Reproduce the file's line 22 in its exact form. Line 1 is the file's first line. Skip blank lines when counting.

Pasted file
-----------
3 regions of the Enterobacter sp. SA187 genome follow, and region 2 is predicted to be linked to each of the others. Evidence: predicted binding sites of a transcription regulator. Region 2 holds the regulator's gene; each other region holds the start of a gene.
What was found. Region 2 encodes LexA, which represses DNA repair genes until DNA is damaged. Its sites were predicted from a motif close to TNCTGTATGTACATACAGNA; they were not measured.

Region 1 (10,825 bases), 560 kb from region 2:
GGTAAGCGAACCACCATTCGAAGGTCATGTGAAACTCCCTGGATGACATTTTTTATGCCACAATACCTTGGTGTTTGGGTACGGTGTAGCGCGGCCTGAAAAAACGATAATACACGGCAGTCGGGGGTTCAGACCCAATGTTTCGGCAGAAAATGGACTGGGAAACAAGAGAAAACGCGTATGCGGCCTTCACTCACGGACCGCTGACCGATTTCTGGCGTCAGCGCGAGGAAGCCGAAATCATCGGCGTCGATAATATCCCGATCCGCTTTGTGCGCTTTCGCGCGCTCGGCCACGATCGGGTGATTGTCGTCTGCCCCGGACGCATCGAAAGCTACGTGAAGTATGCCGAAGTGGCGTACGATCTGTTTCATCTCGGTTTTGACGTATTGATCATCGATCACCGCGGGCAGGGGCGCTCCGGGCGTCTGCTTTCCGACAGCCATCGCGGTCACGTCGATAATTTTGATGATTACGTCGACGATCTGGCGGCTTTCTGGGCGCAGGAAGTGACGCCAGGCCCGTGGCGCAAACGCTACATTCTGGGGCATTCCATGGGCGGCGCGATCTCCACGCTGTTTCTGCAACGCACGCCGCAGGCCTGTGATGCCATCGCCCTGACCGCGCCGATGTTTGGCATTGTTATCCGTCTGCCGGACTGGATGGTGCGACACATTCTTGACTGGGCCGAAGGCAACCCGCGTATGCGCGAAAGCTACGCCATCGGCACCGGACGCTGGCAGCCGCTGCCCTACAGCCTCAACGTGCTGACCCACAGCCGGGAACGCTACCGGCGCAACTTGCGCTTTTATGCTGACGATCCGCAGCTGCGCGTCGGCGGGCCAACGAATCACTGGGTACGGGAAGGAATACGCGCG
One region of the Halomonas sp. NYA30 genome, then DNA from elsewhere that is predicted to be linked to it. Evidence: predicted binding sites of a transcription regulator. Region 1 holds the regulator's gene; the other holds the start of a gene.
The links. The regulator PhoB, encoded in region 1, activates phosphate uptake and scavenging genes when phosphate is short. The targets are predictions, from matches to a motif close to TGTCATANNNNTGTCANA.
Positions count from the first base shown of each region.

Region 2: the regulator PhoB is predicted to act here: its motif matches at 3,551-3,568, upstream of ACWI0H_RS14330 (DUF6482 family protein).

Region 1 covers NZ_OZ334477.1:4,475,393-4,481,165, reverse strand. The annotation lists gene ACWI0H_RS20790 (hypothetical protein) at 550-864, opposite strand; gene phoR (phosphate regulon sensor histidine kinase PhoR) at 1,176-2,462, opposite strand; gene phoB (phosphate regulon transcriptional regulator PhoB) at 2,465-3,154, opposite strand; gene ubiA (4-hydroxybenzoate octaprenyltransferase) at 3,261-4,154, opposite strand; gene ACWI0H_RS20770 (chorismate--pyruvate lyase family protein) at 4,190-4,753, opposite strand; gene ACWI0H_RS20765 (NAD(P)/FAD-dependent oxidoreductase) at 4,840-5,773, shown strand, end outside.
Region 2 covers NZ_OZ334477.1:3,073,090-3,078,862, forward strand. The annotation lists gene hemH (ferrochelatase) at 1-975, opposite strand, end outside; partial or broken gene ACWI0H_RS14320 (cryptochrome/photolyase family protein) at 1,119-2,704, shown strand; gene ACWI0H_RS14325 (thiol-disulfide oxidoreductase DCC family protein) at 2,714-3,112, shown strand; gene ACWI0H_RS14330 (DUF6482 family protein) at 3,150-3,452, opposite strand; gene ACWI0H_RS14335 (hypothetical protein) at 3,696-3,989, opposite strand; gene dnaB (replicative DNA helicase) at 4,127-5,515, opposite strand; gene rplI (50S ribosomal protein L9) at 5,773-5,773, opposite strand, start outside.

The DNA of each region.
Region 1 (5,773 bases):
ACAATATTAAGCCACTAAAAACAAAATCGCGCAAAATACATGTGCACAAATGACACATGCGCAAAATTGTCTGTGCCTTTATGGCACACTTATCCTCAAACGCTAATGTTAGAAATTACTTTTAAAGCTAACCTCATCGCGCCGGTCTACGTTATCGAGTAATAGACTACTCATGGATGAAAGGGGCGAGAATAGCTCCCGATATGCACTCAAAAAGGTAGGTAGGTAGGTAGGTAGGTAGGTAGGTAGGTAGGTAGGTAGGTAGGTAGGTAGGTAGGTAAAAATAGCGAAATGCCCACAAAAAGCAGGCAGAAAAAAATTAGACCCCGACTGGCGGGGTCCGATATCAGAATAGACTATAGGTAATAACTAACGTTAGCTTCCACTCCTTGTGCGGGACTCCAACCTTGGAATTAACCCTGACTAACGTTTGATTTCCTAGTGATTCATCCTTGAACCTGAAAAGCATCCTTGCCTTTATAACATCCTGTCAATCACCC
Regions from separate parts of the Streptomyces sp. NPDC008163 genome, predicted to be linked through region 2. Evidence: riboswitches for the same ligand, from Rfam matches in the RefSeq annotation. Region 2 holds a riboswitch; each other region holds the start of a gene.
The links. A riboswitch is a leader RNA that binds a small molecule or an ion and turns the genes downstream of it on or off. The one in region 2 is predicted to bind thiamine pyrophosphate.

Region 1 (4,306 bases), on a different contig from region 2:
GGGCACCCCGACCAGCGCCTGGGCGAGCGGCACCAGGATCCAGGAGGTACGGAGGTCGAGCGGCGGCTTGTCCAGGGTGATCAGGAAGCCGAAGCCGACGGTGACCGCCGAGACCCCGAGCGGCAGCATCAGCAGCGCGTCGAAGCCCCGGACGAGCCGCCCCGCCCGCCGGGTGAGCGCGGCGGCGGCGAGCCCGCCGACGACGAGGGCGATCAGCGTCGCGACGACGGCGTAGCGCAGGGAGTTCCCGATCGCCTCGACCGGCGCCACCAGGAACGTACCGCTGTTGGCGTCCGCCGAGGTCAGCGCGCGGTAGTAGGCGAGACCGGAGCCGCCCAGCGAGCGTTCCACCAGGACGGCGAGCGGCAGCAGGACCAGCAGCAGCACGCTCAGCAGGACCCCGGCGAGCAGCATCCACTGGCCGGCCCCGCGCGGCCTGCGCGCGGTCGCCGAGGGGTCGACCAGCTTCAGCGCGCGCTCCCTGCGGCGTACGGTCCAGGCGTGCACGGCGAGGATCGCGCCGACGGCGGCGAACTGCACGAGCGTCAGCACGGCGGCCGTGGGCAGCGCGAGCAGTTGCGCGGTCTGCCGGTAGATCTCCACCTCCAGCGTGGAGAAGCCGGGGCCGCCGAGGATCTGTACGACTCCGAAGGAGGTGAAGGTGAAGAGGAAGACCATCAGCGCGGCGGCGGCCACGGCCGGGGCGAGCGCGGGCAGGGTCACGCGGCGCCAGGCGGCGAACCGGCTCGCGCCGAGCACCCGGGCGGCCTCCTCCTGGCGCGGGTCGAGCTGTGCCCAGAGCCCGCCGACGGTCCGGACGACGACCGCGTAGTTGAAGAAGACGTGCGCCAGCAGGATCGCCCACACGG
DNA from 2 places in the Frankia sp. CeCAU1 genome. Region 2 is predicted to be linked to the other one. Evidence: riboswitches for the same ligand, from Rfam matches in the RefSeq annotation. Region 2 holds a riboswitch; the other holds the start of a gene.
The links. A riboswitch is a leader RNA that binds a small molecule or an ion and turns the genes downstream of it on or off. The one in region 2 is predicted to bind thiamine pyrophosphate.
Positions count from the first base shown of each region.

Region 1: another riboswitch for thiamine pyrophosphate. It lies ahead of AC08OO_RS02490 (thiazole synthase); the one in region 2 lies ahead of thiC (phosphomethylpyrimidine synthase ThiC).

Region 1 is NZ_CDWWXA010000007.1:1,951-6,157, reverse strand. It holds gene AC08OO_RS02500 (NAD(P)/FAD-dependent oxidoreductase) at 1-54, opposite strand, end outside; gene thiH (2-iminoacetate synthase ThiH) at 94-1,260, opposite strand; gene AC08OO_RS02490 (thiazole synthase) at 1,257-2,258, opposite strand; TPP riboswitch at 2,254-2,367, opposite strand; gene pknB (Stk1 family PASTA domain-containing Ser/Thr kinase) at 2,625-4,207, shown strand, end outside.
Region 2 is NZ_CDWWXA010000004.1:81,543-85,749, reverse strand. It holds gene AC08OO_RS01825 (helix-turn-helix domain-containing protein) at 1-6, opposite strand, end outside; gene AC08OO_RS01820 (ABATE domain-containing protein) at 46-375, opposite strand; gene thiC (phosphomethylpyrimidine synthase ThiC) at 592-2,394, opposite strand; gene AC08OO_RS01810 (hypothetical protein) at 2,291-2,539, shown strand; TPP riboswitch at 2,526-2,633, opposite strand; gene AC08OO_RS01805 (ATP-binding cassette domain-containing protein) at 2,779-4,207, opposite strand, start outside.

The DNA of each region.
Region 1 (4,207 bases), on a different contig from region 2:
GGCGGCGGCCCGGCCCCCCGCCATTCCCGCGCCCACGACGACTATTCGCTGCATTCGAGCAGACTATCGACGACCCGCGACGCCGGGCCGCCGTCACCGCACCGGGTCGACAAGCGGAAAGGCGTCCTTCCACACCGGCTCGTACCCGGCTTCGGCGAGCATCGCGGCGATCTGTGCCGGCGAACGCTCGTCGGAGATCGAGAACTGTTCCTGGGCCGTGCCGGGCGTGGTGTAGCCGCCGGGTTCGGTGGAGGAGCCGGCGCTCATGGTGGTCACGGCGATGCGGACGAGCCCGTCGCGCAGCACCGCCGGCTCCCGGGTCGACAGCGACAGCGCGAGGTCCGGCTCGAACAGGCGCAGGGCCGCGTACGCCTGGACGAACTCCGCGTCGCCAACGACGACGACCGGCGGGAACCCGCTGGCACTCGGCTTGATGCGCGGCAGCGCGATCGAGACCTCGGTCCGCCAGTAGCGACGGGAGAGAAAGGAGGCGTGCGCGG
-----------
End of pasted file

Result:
Region 1 is NZ_CDWWXA010000007.1:1,951-6,157, reverse strand. It holds gene AC08OO_RS02500 (NAD(P)/FAD-dependent oxidoreductase) at 1-54, opposite strand, end outside; gene thiH (2-iminoacetate synthase ThiH) at 94-1,260, opposite strand; gene AC08OO_RS02490 (thiazole synthase) at 1,257-2,258, opposite strand; TPP riboswitch at 2,254-2,367, opposite strand; gene pknB (Stk1 family PASTA domain-containing Ser/Thr kinase) at 2,625-4,207, shown strand, end outside.